SOCHI -- Canada arrived at the 2014 Sochi Olympics loaded with offensive superstars.
Canada had 11 of the top 25 scorers in the NHL among its 14 forwards. The rest of the teams in the tournament had a total of nine.
It stood to reason that Canada would be able to steamroll the opposition with its offense.
The Canadians have done that, except they've turned the theory around; they've used offense as their primary source of defense.
Entering the gold-medal game against Sweden on Sunday (7 a.m. ET; NBC, CBC), Canada has scored 14 goals in five games and has allowed three, largely because the puck has spent an inordinate amount of time in the offensive zone without necessarily finding its way into the back of the opposing net.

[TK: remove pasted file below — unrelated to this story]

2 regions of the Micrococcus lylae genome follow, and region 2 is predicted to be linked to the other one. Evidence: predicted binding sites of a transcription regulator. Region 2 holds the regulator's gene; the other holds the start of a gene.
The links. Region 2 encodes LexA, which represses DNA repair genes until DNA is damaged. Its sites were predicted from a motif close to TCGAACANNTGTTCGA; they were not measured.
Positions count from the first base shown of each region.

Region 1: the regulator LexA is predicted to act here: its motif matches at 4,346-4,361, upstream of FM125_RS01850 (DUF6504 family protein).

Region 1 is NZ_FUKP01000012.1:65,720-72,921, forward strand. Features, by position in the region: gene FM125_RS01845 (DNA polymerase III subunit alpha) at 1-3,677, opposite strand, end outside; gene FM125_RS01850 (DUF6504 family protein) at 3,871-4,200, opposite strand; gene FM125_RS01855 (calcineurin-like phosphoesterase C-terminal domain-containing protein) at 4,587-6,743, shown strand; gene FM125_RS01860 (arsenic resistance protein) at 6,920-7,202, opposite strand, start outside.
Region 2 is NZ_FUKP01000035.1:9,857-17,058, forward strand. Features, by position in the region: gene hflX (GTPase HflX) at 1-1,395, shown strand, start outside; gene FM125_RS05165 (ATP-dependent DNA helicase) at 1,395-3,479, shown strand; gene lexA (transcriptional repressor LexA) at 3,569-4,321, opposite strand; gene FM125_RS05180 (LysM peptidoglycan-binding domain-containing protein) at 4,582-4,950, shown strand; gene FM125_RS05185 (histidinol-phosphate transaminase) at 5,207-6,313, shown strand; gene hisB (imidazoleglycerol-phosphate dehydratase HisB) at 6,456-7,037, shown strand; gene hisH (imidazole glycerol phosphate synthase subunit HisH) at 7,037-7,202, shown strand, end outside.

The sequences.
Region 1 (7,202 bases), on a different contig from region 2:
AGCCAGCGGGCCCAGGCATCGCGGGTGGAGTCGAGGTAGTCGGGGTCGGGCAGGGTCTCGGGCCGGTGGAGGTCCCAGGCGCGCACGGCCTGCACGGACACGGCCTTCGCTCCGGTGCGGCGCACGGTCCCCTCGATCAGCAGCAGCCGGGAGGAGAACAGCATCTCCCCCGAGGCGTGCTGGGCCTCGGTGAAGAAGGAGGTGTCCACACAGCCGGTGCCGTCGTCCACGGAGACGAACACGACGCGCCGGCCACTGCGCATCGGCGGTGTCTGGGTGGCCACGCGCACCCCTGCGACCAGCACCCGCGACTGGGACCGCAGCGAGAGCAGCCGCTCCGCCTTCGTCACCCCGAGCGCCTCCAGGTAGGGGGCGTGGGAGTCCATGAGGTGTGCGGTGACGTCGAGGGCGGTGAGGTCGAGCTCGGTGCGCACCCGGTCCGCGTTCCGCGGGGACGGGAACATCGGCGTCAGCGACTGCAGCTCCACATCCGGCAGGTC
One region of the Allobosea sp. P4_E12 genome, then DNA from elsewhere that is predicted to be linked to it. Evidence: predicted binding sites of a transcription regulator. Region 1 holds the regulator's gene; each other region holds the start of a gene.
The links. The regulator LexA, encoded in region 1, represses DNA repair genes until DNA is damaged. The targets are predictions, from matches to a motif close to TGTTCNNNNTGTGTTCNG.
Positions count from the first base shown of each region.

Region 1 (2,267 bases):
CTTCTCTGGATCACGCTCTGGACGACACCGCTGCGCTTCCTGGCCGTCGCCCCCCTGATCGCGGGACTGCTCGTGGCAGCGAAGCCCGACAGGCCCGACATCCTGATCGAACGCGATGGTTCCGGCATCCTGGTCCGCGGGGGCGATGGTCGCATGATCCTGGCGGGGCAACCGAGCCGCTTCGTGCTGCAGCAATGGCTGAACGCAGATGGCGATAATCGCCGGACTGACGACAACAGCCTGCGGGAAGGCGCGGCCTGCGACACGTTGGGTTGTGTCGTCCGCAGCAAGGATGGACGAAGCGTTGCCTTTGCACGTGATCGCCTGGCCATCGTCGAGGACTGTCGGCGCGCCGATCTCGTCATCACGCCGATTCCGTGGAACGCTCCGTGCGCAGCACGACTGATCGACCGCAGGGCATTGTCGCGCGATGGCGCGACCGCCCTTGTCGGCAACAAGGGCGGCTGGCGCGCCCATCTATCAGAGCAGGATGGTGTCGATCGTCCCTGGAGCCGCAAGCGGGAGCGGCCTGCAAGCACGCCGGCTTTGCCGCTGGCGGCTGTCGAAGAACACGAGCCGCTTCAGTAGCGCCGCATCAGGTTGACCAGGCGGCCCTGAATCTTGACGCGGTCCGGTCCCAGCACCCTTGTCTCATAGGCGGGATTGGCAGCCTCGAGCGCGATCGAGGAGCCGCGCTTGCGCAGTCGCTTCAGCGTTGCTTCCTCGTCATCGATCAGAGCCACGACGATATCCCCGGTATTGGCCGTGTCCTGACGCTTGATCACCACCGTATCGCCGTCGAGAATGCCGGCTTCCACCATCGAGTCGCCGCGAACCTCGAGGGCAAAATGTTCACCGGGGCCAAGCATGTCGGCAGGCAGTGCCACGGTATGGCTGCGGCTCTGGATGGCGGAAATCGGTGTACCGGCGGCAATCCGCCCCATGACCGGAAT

"I don't think we've had to play a lot [in the] defensive zone, for the most part," Canada captain Sidney Crosby said after practice Saturday. "We've done a good job of getting on the forecheck and possessing the puck. It's a lot better playing that way than having to play in your [defensive] zone."